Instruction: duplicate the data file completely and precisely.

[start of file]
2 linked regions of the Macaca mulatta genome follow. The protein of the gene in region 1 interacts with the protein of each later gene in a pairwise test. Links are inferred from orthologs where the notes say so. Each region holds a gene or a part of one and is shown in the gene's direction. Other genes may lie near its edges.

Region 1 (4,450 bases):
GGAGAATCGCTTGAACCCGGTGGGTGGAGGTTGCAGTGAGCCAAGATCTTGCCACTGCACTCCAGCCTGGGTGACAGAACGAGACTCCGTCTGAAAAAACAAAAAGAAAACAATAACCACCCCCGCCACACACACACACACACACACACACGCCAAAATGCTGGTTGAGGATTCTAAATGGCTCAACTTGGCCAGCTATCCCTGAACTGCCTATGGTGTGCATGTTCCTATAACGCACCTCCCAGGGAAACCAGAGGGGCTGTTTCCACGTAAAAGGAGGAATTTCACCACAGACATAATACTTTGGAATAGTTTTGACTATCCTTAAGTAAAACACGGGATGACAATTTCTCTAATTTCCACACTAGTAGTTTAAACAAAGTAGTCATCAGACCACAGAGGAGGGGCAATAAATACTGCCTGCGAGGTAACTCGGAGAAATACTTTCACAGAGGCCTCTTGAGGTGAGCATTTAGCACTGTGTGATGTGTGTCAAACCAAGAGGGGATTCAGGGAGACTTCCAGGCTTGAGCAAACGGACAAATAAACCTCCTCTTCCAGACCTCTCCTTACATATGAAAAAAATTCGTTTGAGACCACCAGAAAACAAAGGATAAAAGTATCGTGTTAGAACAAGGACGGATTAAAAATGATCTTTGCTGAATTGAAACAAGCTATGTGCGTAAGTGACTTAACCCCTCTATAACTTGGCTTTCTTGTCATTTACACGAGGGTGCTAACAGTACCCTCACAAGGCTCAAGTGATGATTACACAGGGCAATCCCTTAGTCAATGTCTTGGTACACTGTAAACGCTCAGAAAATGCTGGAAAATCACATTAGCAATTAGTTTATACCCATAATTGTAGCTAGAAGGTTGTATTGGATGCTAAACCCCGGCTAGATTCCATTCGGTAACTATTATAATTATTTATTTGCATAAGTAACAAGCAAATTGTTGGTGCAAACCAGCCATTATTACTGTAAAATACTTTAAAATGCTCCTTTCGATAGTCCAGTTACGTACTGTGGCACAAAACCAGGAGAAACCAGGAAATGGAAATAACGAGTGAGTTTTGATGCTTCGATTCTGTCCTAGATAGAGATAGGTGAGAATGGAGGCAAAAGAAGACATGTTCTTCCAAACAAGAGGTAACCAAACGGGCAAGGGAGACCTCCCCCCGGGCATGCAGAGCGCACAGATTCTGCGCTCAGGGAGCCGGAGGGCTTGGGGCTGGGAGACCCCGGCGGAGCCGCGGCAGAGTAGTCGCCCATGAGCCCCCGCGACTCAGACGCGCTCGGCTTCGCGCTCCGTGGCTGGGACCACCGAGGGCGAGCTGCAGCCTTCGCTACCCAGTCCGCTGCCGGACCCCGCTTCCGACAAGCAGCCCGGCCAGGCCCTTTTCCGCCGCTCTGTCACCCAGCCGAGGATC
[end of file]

2 linked regions of the Macaca mulatta genome follow. The protein of the gene in region 1 interacts with the protein of each later gene in a pairwise test. Links are inferred from orthologs where the notes say so. Each region holds a gene or a part of one and is shown in the gene's direction. Other genes may lie near its edges.

Region 1 (4,450 bases):
GGAGAATCGCTTGAACCCGGTGGGTGGAGGTTGCAGTGAGCCAAGATCTTGCCACTGCACTCCAGCCTGGGTGACAGAACGAGACTCCGTCTGAAAAAACAAAAAGAAAACAATAACCACCCCCGCCACACACACACACACACACACACACGCCAAAATGCTGGTTGAGGATTCTAAATGGCTCAACTTGGCCAGCTATCCCTGAACTGCCTATGGTGTGCATGTTCCTATAACGCACCTCCCAGGGAAACCAGAGGGGCTGTTTCCACGTAAAAGGAGGAATTTCACCACAGACATAATACTTTGGAATAGTTTTGACTATCCTTAAGTAAAACACGGGATGACAATTTCTCTAATTTCCACACTAGTAGTTTAAACAAAGTAGTCATCAGACCACAGAGGAGGGGCAATAAATACTGCCTGCGAGGTAACTCGGAGAAATACTTTCACAGAGGCCTCTTGAGGTGAGCATTTAGCACTGTGTGATGTGTGTCAAACCAAGAGGGGATTCAGGGAGACTTCCAGGCTTGAGCAAACGGACAAATAAACCTCCTCTTCCAGACCTCTCCTTACATATGAAAAAAATTCGTTTGAGACCACCAGAAAACAAAGGATAAAAGTATCGTGTTAGAACAAGGACGGATTAAAAATGATCTTTGCTGAATTGAAACAAGCTATGTGCGTAAGTGACTTAACCCCTCTATAACTTGGCTTTCTTGTCATTTACACGAGGGTGCTAACAGTACCCTCACAAGGCTCAAGTGATGATTACACAGGGCAATCCCTTAGTCAATGTCTTGGTACACTGTAAACGCTCAGAAAATGCTGGAAAATCACATTAGCAATTAGTTTATACCCATAATTGTAGCTAGAAGGTTGTATTGGATGCTAAACCCCGGCTAGATTCCATTCGGTAACTATTATAATTATTTATTTGCATAAGTAACAAGCAAATTGTTGGTGCAAACCAGCCATTATTACTGTAAAATACTTTAAAATGCTCCTTTCGATAGTCCAGTTACGTACTGTGGCACAAAACCAGGAGAAACCAGGAAATGGAAATAACGAGTGAGTTTTGATGCTTCGATTCTGTCCTAGATAGAGATAGGTGAGAATGGAGGCAAAAGAAGACATGTTCTTCCAAACAAGAGGTAACCAAACGGGCAAGGGAGACCTCCCCCCGGGCATGCAGAGCGCACAGATTCTGCGCTCAGGGAGCCGGAGGGCTTGGGGCTGGGAGACCCCGGCGGAGCCGCGGCAGAGTAGTCGCCCATGAGCCCCCGCGACTCAGACGCGCTCGGCTTCGCGCTCCGTGGCTGGGACCACCGAGGGCGAGCTGCAGCCTTCGCTACCCAGTCCGCTGCCGGACCCCGCTTCCGACAAGCAGCCCGGCCAGGCCCTTTTCCGCCGCTCTGTCACCCAGCCGAGGATC